Sinn Féin President Gerry Adams has listed same-sex marriage as a ‘key issue’, despite widespread opposition in Northern Ireland.
In 2014, Gerry Adams came under fire for describing the equality agenda as a “Trojan Horse”.
Referring to ‘fundamentalist bigots’ and homophobia during a meeting in Enniskillen, Adams said “what’s going to break them is equality”, posing the question: “Who could be afraid of equality?”
Speaking this week, Adams accused rival politicians of failing to engage with key issues including homosexual marriage, saying: “This is unacceptable”.
He was backed up by Michelle O’Neill, leader of Sinn Féin in Northern Ireland, who lashed out at the Democratic Unionist Party (DUP) for maintaining its marriage stance.
Sinn Féin and the DUP, the largest nationalist and unionist parties in Northern Ireland, have been engaged in talks for several weeks as they attempt to form a Government.
DUP MLA Arlene Foster, who was First Minister before the Assembly was dissolved in January, has said: “This suggestion that every single person who’s a homosexual wants to change the definition of marriage is actually wrong.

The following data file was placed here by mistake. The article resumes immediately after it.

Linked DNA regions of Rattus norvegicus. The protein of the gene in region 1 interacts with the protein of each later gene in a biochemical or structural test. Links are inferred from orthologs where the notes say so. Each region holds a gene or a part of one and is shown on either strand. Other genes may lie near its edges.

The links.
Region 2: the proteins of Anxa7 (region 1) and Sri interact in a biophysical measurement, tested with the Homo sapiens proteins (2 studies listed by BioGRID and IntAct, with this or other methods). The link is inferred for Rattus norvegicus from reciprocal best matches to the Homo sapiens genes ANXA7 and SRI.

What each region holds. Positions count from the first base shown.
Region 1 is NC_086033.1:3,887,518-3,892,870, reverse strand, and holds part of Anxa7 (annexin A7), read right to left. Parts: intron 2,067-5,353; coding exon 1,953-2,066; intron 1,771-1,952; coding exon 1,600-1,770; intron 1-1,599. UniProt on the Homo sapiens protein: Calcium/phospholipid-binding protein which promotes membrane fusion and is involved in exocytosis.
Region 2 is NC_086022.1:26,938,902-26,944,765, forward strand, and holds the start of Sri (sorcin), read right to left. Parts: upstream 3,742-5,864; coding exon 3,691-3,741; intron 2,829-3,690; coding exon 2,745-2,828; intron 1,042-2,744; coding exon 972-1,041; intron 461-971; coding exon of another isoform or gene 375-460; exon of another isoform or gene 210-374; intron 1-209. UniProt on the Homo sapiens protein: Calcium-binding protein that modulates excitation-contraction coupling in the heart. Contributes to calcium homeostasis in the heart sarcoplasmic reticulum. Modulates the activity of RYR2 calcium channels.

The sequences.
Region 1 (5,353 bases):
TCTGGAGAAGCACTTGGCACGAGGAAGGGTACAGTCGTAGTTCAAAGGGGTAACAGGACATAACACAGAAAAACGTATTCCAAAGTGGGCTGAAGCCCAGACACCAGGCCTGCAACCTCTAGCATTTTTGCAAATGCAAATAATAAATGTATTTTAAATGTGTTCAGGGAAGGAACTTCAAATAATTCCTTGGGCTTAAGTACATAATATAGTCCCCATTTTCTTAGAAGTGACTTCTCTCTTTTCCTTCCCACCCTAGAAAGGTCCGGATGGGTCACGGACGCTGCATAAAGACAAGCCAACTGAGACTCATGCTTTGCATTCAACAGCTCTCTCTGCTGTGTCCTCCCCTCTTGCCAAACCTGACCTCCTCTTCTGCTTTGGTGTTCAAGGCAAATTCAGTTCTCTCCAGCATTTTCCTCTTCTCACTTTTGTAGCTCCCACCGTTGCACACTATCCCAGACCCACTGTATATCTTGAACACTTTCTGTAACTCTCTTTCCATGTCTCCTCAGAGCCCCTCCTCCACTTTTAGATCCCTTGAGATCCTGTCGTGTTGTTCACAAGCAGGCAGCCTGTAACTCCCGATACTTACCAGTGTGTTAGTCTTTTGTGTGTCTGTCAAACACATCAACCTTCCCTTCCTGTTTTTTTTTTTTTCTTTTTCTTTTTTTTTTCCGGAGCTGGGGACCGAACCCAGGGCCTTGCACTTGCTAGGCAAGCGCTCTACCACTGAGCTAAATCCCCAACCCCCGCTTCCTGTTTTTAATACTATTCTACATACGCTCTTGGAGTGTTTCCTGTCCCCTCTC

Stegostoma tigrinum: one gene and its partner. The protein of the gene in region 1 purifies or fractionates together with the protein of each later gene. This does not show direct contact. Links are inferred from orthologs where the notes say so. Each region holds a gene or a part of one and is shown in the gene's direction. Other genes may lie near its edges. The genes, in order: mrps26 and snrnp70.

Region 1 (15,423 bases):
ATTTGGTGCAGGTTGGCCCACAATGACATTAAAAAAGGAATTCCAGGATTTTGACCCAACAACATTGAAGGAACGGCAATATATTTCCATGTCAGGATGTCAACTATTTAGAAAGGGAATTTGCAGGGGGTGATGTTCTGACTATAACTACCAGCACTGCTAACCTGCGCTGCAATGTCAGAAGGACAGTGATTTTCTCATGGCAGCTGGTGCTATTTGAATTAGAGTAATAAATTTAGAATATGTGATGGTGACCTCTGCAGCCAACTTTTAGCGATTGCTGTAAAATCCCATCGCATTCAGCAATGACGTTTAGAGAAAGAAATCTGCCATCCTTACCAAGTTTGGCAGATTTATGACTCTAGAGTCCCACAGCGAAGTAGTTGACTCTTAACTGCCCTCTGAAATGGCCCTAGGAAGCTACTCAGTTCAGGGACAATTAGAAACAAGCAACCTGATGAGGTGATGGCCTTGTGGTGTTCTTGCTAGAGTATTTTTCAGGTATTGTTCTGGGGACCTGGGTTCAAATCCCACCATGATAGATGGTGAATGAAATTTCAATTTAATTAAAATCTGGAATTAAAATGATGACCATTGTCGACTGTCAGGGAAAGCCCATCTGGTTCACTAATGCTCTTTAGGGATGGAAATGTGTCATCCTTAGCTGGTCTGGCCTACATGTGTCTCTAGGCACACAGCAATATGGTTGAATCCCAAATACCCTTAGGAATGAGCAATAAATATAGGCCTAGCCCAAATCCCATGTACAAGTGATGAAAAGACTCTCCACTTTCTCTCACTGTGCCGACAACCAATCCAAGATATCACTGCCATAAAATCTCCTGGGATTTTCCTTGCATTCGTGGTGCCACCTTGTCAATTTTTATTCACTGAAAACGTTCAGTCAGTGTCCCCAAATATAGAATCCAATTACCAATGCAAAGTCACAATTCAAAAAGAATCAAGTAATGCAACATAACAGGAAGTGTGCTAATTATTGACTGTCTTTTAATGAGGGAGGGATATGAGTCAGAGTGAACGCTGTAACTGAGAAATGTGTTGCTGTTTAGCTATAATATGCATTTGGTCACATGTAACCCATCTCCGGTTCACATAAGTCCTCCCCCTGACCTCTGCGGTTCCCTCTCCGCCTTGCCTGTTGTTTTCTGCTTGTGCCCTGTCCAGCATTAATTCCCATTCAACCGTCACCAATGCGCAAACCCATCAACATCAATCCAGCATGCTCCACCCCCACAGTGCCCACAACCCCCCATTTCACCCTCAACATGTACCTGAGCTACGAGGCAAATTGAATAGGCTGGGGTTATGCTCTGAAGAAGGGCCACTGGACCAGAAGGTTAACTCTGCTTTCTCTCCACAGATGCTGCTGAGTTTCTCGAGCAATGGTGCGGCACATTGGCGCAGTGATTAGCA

“I know plenty of people in that community who don’t want to see marriage redefined”.
Northern Ireland is the only part of the UK where marriage is still defined as between one man and one woman.
MLAs have been asked to vote for the redefinition of marriage five times during the last five years. On each occasion the proposal has been stopped.
Callum Webster, The Christian Institute’s Northern Ireland Officer, has said: “A small number of activists might be pushing for this change, but the people of Northern Ireland do not want to see such a fundamental building block of society redefined.”